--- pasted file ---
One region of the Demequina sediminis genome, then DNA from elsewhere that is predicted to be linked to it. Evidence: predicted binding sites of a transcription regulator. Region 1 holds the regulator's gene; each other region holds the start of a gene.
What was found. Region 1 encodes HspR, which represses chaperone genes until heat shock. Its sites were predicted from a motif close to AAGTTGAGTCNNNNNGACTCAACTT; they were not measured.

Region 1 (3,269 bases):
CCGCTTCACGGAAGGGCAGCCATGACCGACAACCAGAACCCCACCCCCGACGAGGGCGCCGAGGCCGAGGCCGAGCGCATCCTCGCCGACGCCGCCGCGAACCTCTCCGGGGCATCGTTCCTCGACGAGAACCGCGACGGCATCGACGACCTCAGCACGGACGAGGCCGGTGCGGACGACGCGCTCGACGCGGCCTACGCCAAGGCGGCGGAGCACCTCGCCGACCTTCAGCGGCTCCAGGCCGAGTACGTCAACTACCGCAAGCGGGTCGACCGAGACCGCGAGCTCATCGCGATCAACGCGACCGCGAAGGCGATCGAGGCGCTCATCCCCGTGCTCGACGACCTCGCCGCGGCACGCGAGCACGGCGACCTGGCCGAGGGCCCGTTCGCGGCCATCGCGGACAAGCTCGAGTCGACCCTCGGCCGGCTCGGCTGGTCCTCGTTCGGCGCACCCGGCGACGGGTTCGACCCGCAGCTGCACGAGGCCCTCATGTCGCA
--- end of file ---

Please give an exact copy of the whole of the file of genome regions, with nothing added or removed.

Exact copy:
One region of the Demequina sediminis genome, then DNA from elsewhere that is predicted to be linked to it. Evidence: predicted binding sites of a transcription regulator. Region 1 holds the regulator's gene; each other region holds the start of a gene.
What was found. Region 1 encodes HspR, which represses chaperone genes until heat shock. Its sites were predicted from a motif close to AAGTTGAGTCNNNNNGACTCAACTT; they were not measured.

Region 1 (3,269 bases):
CCGCTTCACGGAAGGGCAGCCATGACCGACAACCAGAACCCCACCCCCGACGAGGGCGCCGAGGCCGAGGCCGAGCGCATCCTCGCCGACGCCGCCGCGAACCTCTCCGGGGCATCGTTCCTCGACGAGAACCGCGACGGCATCGACGACCTCAGCACGGACGAGGCCGGTGCGGACGACGCGCTCGACGCGGCCTACGCCAAGGCGGCGGAGCACCTCGCCGACCTTCAGCGGCTCCAGGCCGAGTACGTCAACTACCGCAAGCGGGTCGACCGAGACCGCGAGCTCATCGCGATCAACGCGACCGCGAAGGCGATCGAGGCGCTCATCCCCGTGCTCGACGACCTCGCCGCGGCACGCGAGCACGGCGACCTGGCCGAGGGCCCGTTCGCGGCCATCGCGGACAAGCTCGAGTCGACCCTCGGCCGGCTCGGCTGGTCCTCGTTCGGCGCACCCGGCGACGGGTTCGACCCGCAGCTGCACGAGGCCCTCATGTCGCA